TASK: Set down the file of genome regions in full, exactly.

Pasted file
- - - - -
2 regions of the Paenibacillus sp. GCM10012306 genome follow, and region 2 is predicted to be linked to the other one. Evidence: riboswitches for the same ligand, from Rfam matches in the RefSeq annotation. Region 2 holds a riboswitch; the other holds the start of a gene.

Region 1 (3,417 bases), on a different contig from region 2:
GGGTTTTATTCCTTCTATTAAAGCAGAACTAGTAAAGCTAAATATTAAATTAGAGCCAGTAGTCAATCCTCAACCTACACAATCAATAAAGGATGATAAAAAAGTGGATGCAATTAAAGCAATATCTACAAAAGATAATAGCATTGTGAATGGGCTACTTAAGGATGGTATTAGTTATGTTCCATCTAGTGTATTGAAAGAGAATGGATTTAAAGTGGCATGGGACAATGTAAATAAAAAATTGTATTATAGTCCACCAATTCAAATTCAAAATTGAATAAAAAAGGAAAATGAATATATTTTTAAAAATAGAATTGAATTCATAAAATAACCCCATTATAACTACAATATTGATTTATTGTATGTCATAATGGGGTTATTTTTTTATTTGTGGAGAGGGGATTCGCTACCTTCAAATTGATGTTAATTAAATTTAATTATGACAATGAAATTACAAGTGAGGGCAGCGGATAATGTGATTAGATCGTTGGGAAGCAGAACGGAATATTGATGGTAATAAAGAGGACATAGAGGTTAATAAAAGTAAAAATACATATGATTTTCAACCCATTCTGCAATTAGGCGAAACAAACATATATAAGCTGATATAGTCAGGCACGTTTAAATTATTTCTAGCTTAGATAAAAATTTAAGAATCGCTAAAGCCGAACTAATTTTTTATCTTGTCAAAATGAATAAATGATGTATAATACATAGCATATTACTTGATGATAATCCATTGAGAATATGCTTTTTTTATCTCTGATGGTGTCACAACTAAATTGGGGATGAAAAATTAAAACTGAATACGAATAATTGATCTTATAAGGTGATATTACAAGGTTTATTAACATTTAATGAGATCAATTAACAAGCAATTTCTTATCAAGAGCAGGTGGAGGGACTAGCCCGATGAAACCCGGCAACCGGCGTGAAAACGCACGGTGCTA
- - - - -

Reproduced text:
2 regions of the Paenibacillus sp. GCM10012306 genome follow, and region 2 is predicted to be linked to the other one. Evidence: riboswitches for the same ligand, from Rfam matches in the RefSeq annotation. Region 2 holds a riboswitch; the other holds the start of a gene.

Region 1 (3,417 bases), on a different contig from region 2:
GGGTTTTATTCCTTCTATTAAAGCAGAACTAGTAAAGCTAAATATTAAATTAGAGCCAGTAGTCAATCCTCAACCTACACAATCAATAAAGGATGATAAAAAAGTGGATGCAATTAAAGCAATATCTACAAAAGATAATAGCATTGTGAATGGGCTACTTAAGGATGGTATTAGTTATGTTCCATCTAGTGTATTGAAAGAGAATGGATTTAAAGTGGCATGGGACAATGTAAATAAAAAATTGTATTATAGTCCACCAATTCAAATTCAAAATTGAATAAAAAAGGAAAATGAATATATTTTTAAAAATAGAATTGAATTCATAAAATAACCCCATTATAACTACAATATTGATTTATTGTATGTCATAATGGGGTTATTTTTTTATTTGTGGAGAGGGGATTCGCTACCTTCAAATTGATGTTAATTAAATTTAATTATGACAATGAAATTACAAGTGAGGGCAGCGGATAATGTGATTAGATCGTTGGGAAGCAGAACGGAATATTGATGGTAATAAAGAGGACATAGAGGTTAATAAAAGTAAAAATACATATGATTTTCAACCCATTCTGCAATTAGGCGAAACAAACATATATAAGCTGATATAGTCAGGCACGTTTAAATTATTTCTAGCTTAGATAAAAATTTAAGAATCGCTAAAGCCGAACTAATTTTTTATCTTGTCAAAATGAATAAATGATGTATAATACATAGCATATTACTTGATGATAATCCATTGAGAATATGCTTTTTTTATCTCTGATGGTGTCACAACTAAATTGGGGATGAAAAATTAAAACTGAATACGAATAATTGATCTTATAAGGTGATATTACAAGGTTTATTAACATTTAATGAGATCAATTAACAAGCAATTTCTTATCAAGAGCAGGTGGAGGGACTAGCCCGATGAAACCCGGCAACCGGCGTGAAAACGCACGGTGCTA